Archives for June 2007
Me: I would do anything to please you – except, you know, work.
The Wife: It brings me great pleasure when you work.
Me: Why does it have to be work? Why can’t it be my creative dreams?
The Wife: I’m very practical.
Me: What was I thinking? Why did I propose to someone who I was going to be forever disappointing? On the other hand, it makes sense that I proposed to someone who was going to make sure I get fed, since I couldn’t be counted on to do that for myself.
The Wife: You don’t forever disappoint me.
Me: No, not forever. Just regularly.
The Wife: Besides, isn’t that the usual dynamic? Women wanting…
Me: Husbands failing to give?
The Wife: Yeah. Isn’t that how it usually goes?
From Joseph Mitchell’s famous profile of Old Mr. Flood:
“Here a while back I heard a preacher talking on the radio about the peacefulness of the old, and I thought to myself, ‘You ignorant man!’ I’m ninety-four years old and I never yet had any peace, to speak of. My mind is just a turmoil of regrets. It’s not what I did that I regret; it’s what I didn’t do. Except for the bottle, I always walked the straight and narrow; a family man, a good provider, never cut up, never did ugly, and I regret it. In the summer of 1902 I came real close to getting in serious trouble with a married woman, but I had a fight with my conscience and my conscience won, and what’s the result? I had two wives, good Christian women, and I can’t hardly remember what either of them looked like, but I can remember the face on that woman so clear it hurts, and there’s never a day passes I don’t think about her, and there’s never a day passes I don’t curse myself. ‘What kind of a timid, dried-up, weevily fellow were you?’ I say to myself. ‘You should’ve said to hell with what’s right and what’s wrong, the devil take the hindmost. You’d have something to remember, you’d be happier now.’ She’s out in Woodlawn, six feet under, and she’s been there twenty-two years, God rest her, and here I am, just an old, old man with nothing left but a belly and a brain and a dollar or two.”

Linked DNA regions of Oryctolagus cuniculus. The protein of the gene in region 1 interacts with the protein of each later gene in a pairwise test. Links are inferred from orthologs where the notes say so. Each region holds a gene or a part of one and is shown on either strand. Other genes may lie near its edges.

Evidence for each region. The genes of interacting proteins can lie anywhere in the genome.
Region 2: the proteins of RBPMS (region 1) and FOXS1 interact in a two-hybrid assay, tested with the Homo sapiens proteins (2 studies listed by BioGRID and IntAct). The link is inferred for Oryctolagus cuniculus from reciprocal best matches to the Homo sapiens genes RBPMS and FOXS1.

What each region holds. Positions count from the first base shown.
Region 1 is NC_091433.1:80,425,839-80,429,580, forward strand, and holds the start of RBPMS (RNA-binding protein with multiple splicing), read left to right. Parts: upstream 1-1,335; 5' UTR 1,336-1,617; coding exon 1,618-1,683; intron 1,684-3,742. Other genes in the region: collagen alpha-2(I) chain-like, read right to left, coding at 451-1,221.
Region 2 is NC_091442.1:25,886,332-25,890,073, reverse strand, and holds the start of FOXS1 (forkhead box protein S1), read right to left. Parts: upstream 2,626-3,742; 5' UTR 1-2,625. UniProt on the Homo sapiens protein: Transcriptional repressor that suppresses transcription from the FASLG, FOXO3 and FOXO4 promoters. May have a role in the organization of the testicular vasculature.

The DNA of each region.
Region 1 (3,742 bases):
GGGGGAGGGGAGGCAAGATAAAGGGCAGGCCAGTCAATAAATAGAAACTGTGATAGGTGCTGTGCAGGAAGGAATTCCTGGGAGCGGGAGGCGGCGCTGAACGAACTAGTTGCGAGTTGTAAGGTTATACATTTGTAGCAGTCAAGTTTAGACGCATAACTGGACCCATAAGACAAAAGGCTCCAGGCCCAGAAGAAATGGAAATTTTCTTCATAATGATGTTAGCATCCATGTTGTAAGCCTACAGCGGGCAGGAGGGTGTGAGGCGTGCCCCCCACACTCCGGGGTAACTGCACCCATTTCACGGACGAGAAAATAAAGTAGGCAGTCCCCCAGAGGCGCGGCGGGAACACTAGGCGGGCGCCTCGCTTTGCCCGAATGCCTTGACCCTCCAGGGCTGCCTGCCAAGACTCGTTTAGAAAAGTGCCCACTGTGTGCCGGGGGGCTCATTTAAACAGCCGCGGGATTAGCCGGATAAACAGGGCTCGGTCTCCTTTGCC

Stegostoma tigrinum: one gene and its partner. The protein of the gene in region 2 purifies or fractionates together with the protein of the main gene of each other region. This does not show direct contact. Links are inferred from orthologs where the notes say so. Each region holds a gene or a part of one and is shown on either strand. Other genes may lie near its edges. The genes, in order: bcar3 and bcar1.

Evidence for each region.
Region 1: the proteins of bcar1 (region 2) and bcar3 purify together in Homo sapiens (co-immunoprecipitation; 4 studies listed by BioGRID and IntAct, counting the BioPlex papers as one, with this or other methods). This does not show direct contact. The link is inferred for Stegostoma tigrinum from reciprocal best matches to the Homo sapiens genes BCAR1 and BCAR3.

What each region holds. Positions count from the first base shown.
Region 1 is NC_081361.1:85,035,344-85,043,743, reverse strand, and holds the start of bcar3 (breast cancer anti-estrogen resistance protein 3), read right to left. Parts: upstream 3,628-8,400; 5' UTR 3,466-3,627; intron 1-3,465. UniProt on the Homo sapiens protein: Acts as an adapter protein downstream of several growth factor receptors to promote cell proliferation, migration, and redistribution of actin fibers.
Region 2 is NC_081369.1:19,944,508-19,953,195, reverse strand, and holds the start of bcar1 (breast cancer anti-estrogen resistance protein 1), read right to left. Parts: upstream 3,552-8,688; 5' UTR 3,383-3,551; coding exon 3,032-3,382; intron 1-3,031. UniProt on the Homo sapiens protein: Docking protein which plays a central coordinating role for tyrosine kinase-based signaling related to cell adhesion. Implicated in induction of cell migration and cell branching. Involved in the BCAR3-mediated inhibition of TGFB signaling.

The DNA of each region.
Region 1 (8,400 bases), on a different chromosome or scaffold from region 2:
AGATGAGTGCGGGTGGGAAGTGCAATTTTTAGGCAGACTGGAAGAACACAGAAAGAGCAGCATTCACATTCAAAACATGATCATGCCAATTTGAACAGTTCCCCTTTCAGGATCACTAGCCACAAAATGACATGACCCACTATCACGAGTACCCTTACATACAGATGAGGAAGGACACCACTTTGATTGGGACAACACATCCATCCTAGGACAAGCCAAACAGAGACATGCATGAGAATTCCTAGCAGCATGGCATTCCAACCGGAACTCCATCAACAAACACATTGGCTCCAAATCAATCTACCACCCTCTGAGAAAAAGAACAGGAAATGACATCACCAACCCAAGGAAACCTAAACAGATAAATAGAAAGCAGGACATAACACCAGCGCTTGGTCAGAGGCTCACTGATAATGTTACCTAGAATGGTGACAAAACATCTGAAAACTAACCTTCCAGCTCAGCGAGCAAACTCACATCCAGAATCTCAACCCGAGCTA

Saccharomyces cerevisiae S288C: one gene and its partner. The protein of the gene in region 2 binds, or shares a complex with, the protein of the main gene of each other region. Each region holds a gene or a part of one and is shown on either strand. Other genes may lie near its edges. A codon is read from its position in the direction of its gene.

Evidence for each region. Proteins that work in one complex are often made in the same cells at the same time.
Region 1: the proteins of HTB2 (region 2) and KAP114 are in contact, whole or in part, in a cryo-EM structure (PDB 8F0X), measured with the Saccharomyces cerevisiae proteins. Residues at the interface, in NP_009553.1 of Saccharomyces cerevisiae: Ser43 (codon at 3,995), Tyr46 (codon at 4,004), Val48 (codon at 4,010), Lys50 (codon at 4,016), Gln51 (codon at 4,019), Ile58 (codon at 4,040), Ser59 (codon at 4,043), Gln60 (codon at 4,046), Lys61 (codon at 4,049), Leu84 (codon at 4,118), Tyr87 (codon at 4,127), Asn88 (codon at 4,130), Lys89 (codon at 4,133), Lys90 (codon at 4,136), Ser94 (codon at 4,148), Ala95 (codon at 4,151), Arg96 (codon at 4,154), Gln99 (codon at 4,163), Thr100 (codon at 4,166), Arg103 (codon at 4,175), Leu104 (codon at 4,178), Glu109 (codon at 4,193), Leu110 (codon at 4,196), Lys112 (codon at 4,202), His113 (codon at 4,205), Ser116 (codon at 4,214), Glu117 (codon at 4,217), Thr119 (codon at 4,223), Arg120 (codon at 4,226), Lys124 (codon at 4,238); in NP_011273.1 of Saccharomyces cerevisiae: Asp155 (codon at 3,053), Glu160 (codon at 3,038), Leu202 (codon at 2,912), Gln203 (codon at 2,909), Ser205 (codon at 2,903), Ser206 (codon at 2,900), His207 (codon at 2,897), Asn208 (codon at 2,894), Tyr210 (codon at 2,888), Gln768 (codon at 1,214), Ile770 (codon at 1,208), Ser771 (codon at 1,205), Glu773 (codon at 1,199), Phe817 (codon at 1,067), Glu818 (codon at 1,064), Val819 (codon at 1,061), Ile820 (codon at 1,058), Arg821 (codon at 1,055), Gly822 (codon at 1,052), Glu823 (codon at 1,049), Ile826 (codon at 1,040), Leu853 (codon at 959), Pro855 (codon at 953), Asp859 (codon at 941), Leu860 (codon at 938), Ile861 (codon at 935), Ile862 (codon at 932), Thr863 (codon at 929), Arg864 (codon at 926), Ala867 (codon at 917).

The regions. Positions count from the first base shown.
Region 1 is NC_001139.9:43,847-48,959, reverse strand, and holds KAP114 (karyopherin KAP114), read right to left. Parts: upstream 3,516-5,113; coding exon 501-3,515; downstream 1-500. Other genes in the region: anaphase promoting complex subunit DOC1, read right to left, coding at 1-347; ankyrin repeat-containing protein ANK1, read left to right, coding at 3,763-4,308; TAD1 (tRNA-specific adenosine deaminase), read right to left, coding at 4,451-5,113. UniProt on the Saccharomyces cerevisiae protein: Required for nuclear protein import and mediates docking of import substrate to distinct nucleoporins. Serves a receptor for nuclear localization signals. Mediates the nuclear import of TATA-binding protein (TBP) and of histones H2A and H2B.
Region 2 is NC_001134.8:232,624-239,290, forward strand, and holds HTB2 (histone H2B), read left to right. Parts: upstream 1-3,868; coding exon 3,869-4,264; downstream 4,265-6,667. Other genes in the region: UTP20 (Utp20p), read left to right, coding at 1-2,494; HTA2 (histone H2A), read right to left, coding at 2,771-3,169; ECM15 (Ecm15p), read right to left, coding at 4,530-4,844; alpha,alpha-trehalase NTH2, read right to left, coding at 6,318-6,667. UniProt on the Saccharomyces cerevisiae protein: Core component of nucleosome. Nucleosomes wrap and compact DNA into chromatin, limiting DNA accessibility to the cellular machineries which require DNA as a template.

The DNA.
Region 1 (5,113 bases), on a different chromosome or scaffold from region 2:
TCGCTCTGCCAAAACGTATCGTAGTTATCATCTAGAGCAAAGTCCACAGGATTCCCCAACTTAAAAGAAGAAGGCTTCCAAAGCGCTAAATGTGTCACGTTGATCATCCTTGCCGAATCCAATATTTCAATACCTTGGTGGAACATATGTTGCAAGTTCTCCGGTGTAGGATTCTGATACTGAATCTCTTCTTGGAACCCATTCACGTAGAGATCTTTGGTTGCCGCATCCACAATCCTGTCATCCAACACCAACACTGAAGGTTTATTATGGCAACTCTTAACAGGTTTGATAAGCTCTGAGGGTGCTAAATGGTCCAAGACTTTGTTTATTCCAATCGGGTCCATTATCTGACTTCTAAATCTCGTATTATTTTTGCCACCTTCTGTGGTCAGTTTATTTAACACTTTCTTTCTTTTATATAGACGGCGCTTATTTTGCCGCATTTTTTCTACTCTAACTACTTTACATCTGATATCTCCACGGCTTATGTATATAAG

There’s often a special genius in that first, tossed-off attempt at things – the casual sketch, the first run-through of a song or poem. Not to say that things should end there, but often, a certain something gets lost in the polishing that follows. It’s why artists’ sketchbooks are so much fun. And then, sometimes, you get a little piece of fabulousness like this, something that is necessarily casual and impermanent and whimsical, and also really kind of wonderful: